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From Longman Dictionary of Contemporary Englishweaknessweak‧ness /ˈwiːknəs/ ●●○ W3 noun  1 fault [countable]FAULT/something WRONG a fault in someone’s character or in a system, organization, design etc The legislation has a fundamental weakness. The plan has strengths and weaknesses.see thesaurus at fault2 lack of power [uncountable] lack of strength, power, or influenceweakness in weakness in the economyweakness of the growing weakness of local government3 body [uncountable]WEAK the state of being physically weak muscular weaknessweakness in weakness in the right arm4 character [uncountable]BAD AT lack of determination shown in someone’s behaviour He couldn’t explain his weakness in giving in to her demands. I dared not cry or show any sign of weakness.weakness of his weakness of character5 money [uncountable] the condition of not being worth a lot of moneyweakness of the weakness of the pound against the dollar6 a weakness for something
Examples from the Corpus
weaknessFrank's biggest weakness is his lack of tolerance.Weinstein said he wants to maintain it as a national brand despite its weaknesses in the Midwest and South.There are two major weaknesses in biosensors.muscle weaknessIt is a rare disease characterized by progressive liver enlargement or cirrhosis and muscular weakness by the age of 2 months.Never love me for my weaknesses, he wanted to say.In fact my whole being was permeated by the leaden-armed pervading weakness one feels when forced to work in the small hours.By contrast, it is easier to confirm an academic skill weakness through the use of standardized achievement tests.The car has some serious structural weaknesses.The weakness of these controls throws the spotlight on the Police Complaints Authority composed of lay persons.the weakness of the country's law-making bodythe weakness of the yen against the dollarstrengths and weaknessesThus knowledge of competitive strengths and weaknesses will be an advantage in this situation.By now I was obeying instinct or habit, checking the chain for strengths and weaknesses.Each arrangement has its strengths and weaknesses.In fact, each form has its strengths and weaknesses.Most children tend to have a mixture of strengths and weaknesses.It is useful for teachers and counselors to communicate directly to them just what these strengths and weaknesses are.This society moulded many of the ideals, virtues, strengths and weaknesses in his later role as emperor.Professional career counsellors can assess your strengths and weaknesses and offer advice.sign of weaknessI had always looked upon crying-especially a woman crying-as a sign of weakness.He had no one to confide in and would have seen seeking psychiatric help himself as a sign of weakness.Neither dares to look away for an instant, in case this is read as a sign of weakness.This will not be seen as a sign of weakness but a real sign of strength.Before Reagan turned on the waterworks, crying in public was widely considered a sign of weakness.To acknowledge those differences is not a sign of weakness.Both are today showing signs of weakness, but they are still far short of the east-coast mess.It had long shown signs of weakness.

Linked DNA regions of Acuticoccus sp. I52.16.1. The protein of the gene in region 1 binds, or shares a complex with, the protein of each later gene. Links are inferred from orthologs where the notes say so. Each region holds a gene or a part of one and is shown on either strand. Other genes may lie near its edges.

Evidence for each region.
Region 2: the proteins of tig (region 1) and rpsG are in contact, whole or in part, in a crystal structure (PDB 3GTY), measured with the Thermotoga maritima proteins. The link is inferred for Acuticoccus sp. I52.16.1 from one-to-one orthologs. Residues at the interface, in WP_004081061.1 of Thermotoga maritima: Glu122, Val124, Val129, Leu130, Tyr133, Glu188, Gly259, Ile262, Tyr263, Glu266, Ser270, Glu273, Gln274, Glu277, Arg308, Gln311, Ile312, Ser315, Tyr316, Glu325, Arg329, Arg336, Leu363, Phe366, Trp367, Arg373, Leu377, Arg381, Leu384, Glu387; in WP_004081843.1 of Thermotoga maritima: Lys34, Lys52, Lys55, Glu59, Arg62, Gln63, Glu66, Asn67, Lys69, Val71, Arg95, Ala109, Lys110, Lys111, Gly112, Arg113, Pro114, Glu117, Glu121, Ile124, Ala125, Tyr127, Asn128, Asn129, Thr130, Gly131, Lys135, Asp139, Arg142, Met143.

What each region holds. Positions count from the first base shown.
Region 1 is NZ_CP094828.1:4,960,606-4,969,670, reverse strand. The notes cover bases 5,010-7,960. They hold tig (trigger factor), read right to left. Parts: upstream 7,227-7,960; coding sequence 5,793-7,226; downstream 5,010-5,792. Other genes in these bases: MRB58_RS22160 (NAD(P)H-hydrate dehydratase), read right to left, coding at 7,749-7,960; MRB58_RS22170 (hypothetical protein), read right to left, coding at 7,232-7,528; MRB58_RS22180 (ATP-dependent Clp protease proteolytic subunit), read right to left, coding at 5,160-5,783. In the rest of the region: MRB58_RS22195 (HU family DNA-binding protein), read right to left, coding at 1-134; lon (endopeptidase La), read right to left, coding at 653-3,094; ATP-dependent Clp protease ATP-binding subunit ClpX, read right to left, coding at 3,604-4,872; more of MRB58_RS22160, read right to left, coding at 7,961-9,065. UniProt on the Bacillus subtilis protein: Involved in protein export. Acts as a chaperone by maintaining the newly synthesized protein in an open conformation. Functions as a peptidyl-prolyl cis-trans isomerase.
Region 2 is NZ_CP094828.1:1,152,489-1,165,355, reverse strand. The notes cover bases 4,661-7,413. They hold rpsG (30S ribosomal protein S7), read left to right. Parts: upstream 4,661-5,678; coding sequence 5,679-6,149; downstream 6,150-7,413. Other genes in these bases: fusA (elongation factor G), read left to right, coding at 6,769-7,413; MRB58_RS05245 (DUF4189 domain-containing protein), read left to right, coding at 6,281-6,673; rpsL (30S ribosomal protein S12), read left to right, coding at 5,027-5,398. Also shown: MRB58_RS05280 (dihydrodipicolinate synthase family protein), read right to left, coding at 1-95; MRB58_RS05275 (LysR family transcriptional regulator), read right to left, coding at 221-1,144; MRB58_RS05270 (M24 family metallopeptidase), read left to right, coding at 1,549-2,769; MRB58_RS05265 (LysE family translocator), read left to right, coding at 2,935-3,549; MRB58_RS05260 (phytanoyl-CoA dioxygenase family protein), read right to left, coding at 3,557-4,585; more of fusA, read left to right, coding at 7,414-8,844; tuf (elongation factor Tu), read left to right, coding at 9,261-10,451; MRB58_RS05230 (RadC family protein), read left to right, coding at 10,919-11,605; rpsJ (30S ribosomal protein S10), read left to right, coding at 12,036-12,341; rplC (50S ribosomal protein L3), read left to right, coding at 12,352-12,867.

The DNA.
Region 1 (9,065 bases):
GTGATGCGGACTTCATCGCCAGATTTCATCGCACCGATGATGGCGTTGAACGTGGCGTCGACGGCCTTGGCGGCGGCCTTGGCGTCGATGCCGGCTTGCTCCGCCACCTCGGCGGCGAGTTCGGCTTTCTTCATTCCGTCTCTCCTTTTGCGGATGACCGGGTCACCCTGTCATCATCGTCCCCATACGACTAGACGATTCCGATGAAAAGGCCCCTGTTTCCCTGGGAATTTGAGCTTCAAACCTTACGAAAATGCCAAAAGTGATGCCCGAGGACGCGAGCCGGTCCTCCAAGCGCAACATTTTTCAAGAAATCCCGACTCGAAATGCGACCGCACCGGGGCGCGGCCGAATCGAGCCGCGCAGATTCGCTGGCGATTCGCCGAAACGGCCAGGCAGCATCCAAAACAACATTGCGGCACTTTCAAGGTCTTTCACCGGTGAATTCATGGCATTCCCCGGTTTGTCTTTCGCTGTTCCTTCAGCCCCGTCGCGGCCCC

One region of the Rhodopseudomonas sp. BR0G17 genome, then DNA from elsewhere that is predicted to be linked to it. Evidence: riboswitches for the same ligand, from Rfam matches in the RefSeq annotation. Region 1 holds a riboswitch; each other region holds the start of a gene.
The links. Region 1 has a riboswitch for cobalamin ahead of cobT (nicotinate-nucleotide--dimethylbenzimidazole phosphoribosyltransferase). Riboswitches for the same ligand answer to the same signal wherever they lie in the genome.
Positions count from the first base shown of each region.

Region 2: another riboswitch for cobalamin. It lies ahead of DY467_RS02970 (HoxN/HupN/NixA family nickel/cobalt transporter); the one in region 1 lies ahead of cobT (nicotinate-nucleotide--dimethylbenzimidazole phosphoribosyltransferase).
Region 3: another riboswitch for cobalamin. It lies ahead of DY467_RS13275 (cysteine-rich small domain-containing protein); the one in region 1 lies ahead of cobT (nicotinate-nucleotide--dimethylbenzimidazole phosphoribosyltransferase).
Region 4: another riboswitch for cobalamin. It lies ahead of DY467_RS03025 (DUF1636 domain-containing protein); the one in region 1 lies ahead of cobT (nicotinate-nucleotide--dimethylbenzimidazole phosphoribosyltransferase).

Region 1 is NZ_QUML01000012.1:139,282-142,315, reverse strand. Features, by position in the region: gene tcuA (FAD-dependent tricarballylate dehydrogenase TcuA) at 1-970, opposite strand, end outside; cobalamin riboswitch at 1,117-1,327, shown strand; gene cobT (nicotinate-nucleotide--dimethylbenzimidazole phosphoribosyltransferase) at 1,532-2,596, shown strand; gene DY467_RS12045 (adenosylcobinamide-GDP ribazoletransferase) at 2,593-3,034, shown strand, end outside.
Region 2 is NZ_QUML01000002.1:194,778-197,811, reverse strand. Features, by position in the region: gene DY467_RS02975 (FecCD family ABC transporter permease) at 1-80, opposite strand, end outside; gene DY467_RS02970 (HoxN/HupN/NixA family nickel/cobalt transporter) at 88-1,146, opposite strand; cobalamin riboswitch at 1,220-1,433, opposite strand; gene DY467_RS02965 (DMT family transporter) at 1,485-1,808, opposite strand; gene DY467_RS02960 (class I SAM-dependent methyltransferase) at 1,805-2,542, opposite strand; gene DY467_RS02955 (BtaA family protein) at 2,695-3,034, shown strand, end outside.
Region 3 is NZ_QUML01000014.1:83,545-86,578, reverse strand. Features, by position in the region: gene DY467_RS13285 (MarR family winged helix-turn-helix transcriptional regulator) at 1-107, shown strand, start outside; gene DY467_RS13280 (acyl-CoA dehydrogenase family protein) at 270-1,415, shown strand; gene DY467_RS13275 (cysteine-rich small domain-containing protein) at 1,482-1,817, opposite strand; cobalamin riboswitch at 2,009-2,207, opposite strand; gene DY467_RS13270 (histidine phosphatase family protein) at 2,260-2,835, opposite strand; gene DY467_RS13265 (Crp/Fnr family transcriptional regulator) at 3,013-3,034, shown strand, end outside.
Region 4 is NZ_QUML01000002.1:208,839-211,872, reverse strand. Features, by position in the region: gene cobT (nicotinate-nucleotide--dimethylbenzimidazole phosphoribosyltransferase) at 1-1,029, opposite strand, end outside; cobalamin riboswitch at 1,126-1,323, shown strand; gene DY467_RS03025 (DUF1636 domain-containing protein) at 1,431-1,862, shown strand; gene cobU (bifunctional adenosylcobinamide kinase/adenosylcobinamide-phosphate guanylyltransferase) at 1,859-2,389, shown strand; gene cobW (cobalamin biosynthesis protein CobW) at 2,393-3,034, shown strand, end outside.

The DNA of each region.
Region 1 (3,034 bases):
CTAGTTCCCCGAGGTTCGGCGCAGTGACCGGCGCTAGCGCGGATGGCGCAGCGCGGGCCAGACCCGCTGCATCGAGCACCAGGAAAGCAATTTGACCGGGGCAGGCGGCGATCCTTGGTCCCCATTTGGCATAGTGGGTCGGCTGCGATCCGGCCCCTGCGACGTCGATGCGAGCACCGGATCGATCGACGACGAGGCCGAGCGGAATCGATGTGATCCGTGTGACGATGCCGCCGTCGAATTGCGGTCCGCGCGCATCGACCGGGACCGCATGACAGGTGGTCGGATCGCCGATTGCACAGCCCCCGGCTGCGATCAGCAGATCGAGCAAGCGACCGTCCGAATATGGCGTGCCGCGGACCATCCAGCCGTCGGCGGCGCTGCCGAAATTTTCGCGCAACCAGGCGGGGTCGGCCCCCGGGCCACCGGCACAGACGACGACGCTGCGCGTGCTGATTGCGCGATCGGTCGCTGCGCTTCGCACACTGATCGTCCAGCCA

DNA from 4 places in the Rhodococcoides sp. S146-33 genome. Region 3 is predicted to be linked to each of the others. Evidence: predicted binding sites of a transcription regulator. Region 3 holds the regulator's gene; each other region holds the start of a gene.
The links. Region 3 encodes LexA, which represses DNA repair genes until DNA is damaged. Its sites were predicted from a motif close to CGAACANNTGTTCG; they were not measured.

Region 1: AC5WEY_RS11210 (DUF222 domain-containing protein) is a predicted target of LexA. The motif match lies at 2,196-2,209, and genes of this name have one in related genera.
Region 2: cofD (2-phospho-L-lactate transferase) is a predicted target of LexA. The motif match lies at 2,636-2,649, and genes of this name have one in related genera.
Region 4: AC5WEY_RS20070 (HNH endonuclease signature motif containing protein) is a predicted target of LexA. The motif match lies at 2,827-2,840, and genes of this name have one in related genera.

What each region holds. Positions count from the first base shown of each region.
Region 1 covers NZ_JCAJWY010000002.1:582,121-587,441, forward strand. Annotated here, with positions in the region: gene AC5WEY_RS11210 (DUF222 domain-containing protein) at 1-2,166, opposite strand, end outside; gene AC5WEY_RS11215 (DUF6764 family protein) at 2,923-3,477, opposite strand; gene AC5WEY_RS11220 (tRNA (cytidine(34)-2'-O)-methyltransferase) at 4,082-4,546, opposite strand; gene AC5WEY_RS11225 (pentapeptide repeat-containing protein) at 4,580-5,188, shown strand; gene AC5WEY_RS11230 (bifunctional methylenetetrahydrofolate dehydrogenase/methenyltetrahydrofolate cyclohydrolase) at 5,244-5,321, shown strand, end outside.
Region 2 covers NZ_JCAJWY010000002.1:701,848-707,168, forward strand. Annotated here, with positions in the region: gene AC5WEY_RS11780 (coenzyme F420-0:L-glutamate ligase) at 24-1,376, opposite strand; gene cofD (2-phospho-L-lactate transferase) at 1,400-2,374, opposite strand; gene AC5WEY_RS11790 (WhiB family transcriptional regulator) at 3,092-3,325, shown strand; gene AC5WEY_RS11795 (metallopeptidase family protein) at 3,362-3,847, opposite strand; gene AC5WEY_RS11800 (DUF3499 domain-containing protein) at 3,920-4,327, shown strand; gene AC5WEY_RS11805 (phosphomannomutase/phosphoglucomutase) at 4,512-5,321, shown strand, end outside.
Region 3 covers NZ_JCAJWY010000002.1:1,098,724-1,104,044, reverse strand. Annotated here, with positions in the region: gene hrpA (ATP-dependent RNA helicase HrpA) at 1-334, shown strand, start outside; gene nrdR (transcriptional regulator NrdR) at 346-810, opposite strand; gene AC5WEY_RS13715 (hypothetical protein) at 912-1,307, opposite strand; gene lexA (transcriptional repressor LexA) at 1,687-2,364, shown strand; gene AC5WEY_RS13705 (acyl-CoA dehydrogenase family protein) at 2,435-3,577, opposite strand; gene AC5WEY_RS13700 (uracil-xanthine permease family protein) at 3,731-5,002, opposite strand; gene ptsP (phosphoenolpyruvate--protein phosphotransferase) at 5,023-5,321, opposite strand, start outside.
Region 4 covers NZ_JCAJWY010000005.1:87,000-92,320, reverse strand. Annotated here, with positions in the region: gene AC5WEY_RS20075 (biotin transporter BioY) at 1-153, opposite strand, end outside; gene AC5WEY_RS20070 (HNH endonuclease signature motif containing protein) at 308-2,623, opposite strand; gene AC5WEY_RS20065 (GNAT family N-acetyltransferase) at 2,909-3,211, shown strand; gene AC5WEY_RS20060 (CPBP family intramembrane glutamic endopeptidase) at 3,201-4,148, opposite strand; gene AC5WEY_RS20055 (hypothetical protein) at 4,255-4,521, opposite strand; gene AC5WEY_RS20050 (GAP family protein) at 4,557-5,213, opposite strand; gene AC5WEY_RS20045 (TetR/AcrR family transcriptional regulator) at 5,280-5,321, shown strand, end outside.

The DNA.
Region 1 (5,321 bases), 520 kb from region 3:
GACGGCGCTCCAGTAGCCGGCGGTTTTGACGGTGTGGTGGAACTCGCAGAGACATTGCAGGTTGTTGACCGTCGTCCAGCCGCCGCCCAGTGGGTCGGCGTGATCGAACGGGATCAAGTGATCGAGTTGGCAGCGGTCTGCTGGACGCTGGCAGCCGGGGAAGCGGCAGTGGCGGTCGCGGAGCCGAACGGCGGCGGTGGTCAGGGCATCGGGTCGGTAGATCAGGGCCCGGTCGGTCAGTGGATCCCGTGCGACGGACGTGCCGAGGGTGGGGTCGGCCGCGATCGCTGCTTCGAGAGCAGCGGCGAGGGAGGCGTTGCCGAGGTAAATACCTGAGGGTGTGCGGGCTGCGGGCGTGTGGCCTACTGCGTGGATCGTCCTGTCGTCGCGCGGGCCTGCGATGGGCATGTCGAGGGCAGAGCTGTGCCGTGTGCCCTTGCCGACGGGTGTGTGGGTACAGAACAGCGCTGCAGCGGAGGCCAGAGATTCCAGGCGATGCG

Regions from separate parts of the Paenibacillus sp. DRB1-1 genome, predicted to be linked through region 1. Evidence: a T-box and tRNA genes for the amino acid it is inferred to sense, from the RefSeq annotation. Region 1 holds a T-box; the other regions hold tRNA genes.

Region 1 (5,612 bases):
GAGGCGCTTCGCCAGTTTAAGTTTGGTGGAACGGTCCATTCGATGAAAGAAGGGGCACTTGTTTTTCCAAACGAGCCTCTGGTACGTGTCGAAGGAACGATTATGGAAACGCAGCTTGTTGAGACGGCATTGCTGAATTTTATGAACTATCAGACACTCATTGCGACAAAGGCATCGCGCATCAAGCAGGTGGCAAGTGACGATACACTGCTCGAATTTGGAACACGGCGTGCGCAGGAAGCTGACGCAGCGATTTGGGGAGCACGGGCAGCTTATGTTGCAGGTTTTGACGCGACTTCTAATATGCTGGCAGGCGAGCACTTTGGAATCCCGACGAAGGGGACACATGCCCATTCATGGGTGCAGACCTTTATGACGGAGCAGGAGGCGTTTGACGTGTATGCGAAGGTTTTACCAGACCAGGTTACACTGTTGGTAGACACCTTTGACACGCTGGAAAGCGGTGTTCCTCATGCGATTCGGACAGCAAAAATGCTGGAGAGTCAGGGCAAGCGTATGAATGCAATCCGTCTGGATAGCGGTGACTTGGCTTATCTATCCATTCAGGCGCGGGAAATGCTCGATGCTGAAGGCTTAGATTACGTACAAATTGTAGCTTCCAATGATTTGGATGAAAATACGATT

From Longman Business Dictionaryweaknessweak‧ness /ˈwiːknəs/ noun1[uncountable] a lack of power, success, or influenceThe stock market doesn’t fully reflect the weakness in the economy.With this weakness in the market, buyers are able to name their prices and find willing sellers.2[countable] part of something that can be criticized easilyA major weakness of the firm has been its reliance on its headquarters in Atlanta for making decisions.a serious weakness in the system
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